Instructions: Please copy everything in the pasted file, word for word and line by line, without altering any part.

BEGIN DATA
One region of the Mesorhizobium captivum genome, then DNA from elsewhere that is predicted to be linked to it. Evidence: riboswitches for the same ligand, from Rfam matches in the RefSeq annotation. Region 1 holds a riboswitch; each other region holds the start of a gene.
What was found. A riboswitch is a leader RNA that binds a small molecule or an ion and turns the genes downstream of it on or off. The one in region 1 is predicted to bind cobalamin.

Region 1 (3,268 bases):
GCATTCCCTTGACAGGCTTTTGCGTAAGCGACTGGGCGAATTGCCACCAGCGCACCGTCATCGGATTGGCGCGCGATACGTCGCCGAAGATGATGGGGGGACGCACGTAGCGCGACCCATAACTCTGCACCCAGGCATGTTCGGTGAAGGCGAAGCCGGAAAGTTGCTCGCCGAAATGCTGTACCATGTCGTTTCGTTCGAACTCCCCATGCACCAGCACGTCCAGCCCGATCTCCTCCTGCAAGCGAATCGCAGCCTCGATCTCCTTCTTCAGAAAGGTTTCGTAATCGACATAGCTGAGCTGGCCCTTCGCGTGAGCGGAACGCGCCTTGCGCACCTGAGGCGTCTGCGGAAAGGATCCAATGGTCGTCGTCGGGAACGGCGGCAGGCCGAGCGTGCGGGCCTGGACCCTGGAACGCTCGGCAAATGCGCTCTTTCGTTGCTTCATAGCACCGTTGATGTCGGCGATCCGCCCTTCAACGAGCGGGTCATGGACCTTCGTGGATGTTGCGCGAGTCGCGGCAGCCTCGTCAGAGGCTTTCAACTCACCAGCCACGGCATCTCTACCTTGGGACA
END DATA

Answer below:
One region of the Mesorhizobium captivum genome, then DNA from elsewhere that is predicted to be linked to it. Evidence: riboswitches for the same ligand, from Rfam matches in the RefSeq annotation. Region 1 holds a riboswitch; each other region holds the start of a gene.
What was found. A riboswitch is a leader RNA that binds a small molecule or an ion and turns the genes downstream of it on or off. The one in region 1 is predicted to bind cobalamin.

Region 1 (3,268 bases):
GCATTCCCTTGACAGGCTTTTGCGTAAGCGACTGGGCGAATTGCCACCAGCGCACCGTCATCGGATTGGCGCGCGATACGTCGCCGAAGATGATGGGGGGACGCACGTAGCGCGACCCATAACTCTGCACCCAGGCATGTTCGGTGAAGGCGAAGCCGGAAAGTTGCTCGCCGAAATGCTGTACCATGTCGTTTCGTTCGAACTCCCCATGCACCAGCACGTCCAGCCCGATCTCCTCCTGCAAGCGAATCGCAGCCTCGATCTCCTTCTTCAGAAAGGTTTCGTAATCGACATAGCTGAGCTGGCCCTTCGCGTGAGCGGAACGCGCCTTGCGCACCTGAGGCGTCTGCGGAAAGGATCCAATGGTCGTCGTCGGGAACGGCGGCAGGCCGAGCGTGCGGGCCTGGACCCTGGAACGCTCGGCAAATGCGCTCTTTCGTTGCTTCATAGCACCGTTGATGTCGGCGATCCGCCCTTCAACGAGCGGGTCATGGACCTTCGTGGATGTTGCGCGAGTCGCGGCAGCCTCGTCAGAGGCTTTCAACTCACCAGCCACGGCATCTCTACCTTGGGACA